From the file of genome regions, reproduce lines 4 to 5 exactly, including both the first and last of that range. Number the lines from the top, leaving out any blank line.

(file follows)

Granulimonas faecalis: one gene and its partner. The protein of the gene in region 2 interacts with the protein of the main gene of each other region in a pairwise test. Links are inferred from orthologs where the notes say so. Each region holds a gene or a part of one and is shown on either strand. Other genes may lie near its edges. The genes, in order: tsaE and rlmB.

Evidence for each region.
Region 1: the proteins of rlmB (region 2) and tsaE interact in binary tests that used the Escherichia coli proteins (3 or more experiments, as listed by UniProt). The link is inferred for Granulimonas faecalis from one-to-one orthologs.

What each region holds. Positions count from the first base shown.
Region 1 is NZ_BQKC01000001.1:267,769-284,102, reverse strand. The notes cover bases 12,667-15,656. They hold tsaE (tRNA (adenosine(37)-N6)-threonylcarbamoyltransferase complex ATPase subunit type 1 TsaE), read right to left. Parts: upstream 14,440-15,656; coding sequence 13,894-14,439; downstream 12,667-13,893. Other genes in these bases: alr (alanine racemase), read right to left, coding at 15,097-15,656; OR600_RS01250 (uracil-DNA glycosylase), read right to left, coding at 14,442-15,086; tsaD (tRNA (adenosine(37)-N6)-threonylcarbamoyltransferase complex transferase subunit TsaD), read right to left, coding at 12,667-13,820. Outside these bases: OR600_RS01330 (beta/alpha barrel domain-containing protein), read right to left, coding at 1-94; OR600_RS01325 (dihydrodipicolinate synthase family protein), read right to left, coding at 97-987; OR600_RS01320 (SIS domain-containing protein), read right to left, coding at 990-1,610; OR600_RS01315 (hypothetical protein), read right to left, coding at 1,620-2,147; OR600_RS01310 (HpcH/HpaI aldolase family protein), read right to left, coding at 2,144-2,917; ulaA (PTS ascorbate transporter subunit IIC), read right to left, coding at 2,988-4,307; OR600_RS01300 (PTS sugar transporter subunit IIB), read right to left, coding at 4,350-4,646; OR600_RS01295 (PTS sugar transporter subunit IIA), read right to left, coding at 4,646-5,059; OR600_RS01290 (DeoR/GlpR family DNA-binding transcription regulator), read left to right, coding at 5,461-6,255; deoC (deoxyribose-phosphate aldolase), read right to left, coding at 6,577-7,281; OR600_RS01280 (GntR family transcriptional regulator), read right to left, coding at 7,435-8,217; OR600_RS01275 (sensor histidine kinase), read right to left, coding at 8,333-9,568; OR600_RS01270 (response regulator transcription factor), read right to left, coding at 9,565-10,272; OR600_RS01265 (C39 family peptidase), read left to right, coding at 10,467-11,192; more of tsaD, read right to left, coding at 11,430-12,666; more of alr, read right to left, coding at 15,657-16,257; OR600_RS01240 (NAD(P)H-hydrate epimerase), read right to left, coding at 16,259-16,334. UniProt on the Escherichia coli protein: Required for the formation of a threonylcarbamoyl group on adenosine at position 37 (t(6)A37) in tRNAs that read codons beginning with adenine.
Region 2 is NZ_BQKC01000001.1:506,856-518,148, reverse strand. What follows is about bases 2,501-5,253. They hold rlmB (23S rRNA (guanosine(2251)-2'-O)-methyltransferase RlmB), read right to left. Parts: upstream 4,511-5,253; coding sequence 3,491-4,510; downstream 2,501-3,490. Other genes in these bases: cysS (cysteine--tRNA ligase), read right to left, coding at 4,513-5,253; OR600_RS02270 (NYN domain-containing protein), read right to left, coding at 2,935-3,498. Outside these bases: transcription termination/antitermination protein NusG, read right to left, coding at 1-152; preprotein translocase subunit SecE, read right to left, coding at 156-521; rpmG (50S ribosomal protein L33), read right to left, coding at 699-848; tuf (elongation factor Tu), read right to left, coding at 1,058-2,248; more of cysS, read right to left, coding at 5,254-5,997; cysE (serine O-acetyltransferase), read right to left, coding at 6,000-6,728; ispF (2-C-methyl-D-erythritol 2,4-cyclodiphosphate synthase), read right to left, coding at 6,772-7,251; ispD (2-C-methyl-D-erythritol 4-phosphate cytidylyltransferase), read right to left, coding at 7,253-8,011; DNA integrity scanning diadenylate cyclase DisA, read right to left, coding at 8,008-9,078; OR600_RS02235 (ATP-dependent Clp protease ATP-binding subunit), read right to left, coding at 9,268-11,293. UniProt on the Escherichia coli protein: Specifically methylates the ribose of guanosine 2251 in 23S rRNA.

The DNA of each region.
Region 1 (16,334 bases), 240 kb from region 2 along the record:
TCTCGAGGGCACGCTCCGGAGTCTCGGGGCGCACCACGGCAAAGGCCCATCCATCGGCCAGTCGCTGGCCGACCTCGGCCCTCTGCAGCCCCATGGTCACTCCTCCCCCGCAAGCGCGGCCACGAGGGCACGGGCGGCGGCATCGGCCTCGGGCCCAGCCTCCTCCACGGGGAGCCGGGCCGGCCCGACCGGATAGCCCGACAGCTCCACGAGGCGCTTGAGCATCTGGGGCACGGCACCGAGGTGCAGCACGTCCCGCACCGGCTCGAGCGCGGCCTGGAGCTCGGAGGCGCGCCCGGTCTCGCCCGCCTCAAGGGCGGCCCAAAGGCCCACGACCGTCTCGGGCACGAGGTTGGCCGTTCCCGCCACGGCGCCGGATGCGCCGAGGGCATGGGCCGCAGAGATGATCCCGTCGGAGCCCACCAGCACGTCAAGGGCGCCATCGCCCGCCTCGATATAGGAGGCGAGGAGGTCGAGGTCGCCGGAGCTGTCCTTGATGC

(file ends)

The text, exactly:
What each region holds. Positions count from the first base shown.
Region 1 is NZ_BQKC01000001.1:267,769-284,102, reverse strand. The notes cover bases 12,667-15,656. They hold tsaE (tRNA (adenosine(37)-N6)-threonylcarbamoyltransferase complex ATPase subunit type 1 TsaE), read right to left. Parts: upstream 14,440-15,656; coding sequence 13,894-14,439; downstream 12,667-13,893. Other genes in these bases: alr (alanine racemase), read right to left, coding at 15,097-15,656; OR600_RS01250 (uracil-DNA glycosylase), read right to left, coding at 14,442-15,086; tsaD (tRNA (adenosine(37)-N6)-threonylcarbamoyltransferase complex transferase subunit TsaD), read right to left, coding at 12,667-13,820. Outside these bases: OR600_RS01330 (beta/alpha barrel domain-containing protein), read right to left, coding at 1-94; OR600_RS01325 (dihydrodipicolinate synthase family protein), read right to left, coding at 97-987; OR600_RS01320 (SIS domain-containing protein), read right to left, coding at 990-1,610; OR600_RS01315 (hypothetical protein), read right to left, coding at 1,620-2,147; OR600_RS01310 (HpcH/HpaI aldolase family protein), read right to left, coding at 2,144-2,917; ulaA (PTS ascorbate transporter subunit IIC), read right to left, coding at 2,988-4,307; OR600_RS01300 (PTS sugar transporter subunit IIB), read right to left, coding at 4,350-4,646; OR600_RS01295 (PTS sugar transporter subunit IIA), read right to left, coding at 4,646-5,059; OR600_RS01290 (DeoR/GlpR family DNA-binding transcription regulator), read left to right, coding at 5,461-6,255; deoC (deoxyribose-phosphate aldolase), read right to left, coding at 6,577-7,281; OR600_RS01280 (GntR family transcriptional regulator), read right to left, coding at 7,435-8,217; OR600_RS01275 (sensor histidine kinase), read right to left, coding at 8,333-9,568; OR600_RS01270 (response regulator transcription factor), read right to left, coding at 9,565-10,272; OR600_RS01265 (C39 family peptidase), read left to right, coding at 10,467-11,192; more of tsaD, read right to left, coding at 11,430-12,666; more of alr, read right to left, coding at 15,657-16,257; OR600_RS01240 (NAD(P)H-hydrate epimerase), read right to left, coding at 16,259-16,334. UniProt on the Escherichia coli protein: Required for the formation of a threonylcarbamoyl group on adenosine at position 37 (t(6)A37) in tRNAs that read codons beginning with adenine.